About this Episode:
The Four Doctors – Janeé Avent Harris, Angie D. Cartwright, Loni Crumb, and Dominique S. Hammonds – discuss Mental Health Awareness Month, the unique mental health concerns of Black communities, and how the senseless murders of Black individuals and most recently the shooting of Ahmaud Arbery, result in community stress, fear, and collective trauma in Black families and communities.
About The Four Doctors:
The purpose of the Four Doctors, is to use our positionality as professional counselors, advocates, educators, parents, sisters, and citizens to call attention to matters that may affect overall mental health wellbeing. We collectively strive to reach a mass of people through media and local events to have courageous conversations about ongoing issues impacting mental health. We are:
Dr. Janeé Avent Harris received her Master of Science in Clinical Mental Health Counseling and Doctorate of Philosophy in Counseling and Counselor Education from The University of North Carolina at Greensboro. She is a National Certified Counselor, Approved Clinical Supervisor, and Licensed Clinical Mental Health-Associate with clinical experience in a variety of settings including a college counseling center, level 1 trauma center, and a child/adolescent inpatient behavioral health center. Currently, she is an Assistant Professor in the Counselor Education program at East Carolina University. She is an active researcher, publishing and presenting on subject matters including diversity and cultural issues, examining the role of religion/spirituality in African American mental health help-seeking behaviors, counselor training and clinical supervision, and multicultural considerations in counselor education/academia. Her work is motivated by her passion to see people from all backgrounds and life experiences have access to quality and culturally sensitive mental health services.
Dr. Angie D. Cartwright earned a Bachelor of Arts in criminal justice, Master of Arts in counseling, and a Ph.D. in Counselor Education and Supervision, all from Sam Houston State University. She is currently an associate professor of counseling at the University of North Texas and the clinical director/owner of North Texas Counseling and Wellness – A training and clinical services organization. Dr. Cartwright’s research agenda addresses the success of children from absent-father homes, offender and addictions counseling issues, and issues related to culture and diversity within counseling and counselor education. She has published in numerous peer-reviewed publications, over $1.6 million dollars in grant funding as the lead investigator, and has over 10 years of clinical experience as a Licensed Professional Counselor–Supervisor (Texas) and a Licensed Sex Offender Treatment Provider (Texas). Dr. Cartwright’s clinical background includes work with incarcerated adults, civilly committed sexual offenders, mandated clients, and youth. She is currently the incoming President of the International Association of Addiction and Offender Counseling.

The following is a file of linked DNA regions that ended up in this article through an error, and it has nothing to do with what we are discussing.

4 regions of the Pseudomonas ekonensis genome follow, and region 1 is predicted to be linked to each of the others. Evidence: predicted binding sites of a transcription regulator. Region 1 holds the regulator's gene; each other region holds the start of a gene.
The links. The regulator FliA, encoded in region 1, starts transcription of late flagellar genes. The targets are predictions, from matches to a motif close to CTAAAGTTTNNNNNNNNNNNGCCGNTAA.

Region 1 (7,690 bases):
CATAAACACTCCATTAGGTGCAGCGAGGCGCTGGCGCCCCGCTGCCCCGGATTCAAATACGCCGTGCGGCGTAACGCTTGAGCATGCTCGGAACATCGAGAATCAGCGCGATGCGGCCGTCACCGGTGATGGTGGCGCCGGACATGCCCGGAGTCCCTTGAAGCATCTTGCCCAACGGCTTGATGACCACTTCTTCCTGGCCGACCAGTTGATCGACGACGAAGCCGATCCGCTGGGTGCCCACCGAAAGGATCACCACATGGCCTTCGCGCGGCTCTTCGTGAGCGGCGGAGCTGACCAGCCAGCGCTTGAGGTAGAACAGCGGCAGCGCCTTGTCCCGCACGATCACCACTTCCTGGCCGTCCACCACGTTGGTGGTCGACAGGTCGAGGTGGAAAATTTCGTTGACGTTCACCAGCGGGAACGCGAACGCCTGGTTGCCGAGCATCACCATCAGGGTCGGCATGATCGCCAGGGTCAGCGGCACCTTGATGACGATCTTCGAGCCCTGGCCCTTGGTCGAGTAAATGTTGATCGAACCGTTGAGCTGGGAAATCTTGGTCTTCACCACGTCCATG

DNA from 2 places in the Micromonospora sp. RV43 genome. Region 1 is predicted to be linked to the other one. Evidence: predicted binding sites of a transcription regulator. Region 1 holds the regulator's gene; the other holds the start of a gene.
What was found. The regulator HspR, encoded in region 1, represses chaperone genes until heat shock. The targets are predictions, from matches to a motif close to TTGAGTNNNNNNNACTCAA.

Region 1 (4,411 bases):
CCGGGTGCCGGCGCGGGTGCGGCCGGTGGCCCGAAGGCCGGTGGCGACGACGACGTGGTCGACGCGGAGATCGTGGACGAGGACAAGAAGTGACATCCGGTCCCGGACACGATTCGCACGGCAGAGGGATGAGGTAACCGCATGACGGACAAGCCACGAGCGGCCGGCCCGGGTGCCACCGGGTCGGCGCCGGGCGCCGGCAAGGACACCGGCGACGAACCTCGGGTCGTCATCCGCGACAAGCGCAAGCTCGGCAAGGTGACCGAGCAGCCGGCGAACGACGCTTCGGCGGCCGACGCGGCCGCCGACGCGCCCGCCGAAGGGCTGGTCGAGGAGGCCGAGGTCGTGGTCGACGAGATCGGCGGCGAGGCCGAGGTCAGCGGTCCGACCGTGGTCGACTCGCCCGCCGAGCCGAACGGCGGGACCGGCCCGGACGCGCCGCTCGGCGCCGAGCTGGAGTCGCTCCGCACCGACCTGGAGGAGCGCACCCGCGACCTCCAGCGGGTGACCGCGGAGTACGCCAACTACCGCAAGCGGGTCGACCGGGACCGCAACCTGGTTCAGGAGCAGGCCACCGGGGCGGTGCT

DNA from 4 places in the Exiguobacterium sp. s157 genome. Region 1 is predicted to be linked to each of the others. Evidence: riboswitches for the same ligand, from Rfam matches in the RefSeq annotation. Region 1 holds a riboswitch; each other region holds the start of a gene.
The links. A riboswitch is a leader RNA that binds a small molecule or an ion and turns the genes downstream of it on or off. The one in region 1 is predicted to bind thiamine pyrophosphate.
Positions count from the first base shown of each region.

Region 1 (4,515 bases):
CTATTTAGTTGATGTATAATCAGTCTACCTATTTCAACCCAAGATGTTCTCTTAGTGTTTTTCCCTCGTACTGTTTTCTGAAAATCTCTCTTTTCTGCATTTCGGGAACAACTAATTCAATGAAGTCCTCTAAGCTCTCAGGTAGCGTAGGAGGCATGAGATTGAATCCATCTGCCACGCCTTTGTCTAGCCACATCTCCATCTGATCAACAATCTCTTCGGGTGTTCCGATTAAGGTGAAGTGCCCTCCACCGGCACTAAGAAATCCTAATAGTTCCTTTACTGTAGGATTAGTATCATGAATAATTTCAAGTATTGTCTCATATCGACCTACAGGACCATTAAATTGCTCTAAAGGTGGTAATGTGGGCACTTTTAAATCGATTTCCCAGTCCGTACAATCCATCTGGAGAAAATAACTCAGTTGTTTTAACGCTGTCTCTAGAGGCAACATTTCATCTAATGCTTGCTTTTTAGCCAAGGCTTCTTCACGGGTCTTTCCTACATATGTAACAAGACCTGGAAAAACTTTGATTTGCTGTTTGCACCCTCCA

Dr. Loni Crumb is an Assistant Professor in the Counselor Education Program at East Carolina University and a Licensed Clinical Mental Health Counselor. She has authored scholarly publications related to counseling and wellness and has received over one million dollars in grant funding as the lead investigator. She is currently a Research and Innovation Associate with the Rural Education Institute in the College of Education. She received the Professional Writing and Research Award from North Carolina Counseling Association in 2018 and was a recipient of the Profiles of Diversity Award, recognized for her commitment to issues of diversity, equity, and social justice in her life and work. Her research interests include counseling in rural areas, rural education, promoting retention and persistence of underserved students in higher education, and college student mental health. She received her Ph.D. in Counseling and Student Personnel Services from the University of Georgia, M.A. in Education and Community Counseling from Clark Atlanta University, and B.A. in Psychology from North Carolina State University.
You can email Dr. Crumb at CRUMBL15@ECU.EDU
Dr. Dominique S. Hammonds is an educator, scholar, clinician, and advocate. Currently, she is an Assistant Professor in the Department of Human Development and Psychological Counseling at Appalachian State University. She is passionate about increasing mental health awareness among communities of Color and increasing access to quality, culturally responsive mental healthcare in a global society. Her scholarship and professional service activities center around a variety of subjects including: a) culturally responsive teaching, counseling and clinical supervision, b) creative teaching and supervision methods, and c) technology in counseling. She received the 2017 Creativity/ Innovation in Counseling Award and the 2018 ACES Supervision Award. Dr. Hammonds earned her Doctorate of Philosophy in Counseling and Counselor Education from The University of North Carolina at Charlotte and her Master of Science in Clinical Mental Health Counseling from The University of North Carolina at Greensboro. She is a Licensed Clinical Mental Health Counselor, National Certified Counselor, Board Certified-TeleMental Health Provider, and Clinical Supervisor.
The APA Citation for this Episode:
Shook, M. (Producer). (2020, May 26). EP172: Community Stress and Black America – An Urgent Matter with The Four Doctors [Audio Podcast]. The Thoughtful Counselor. Retrieved from https://wp.me/p7R6fn-XhI.
Photo by Bonnie Kittle on Unsplash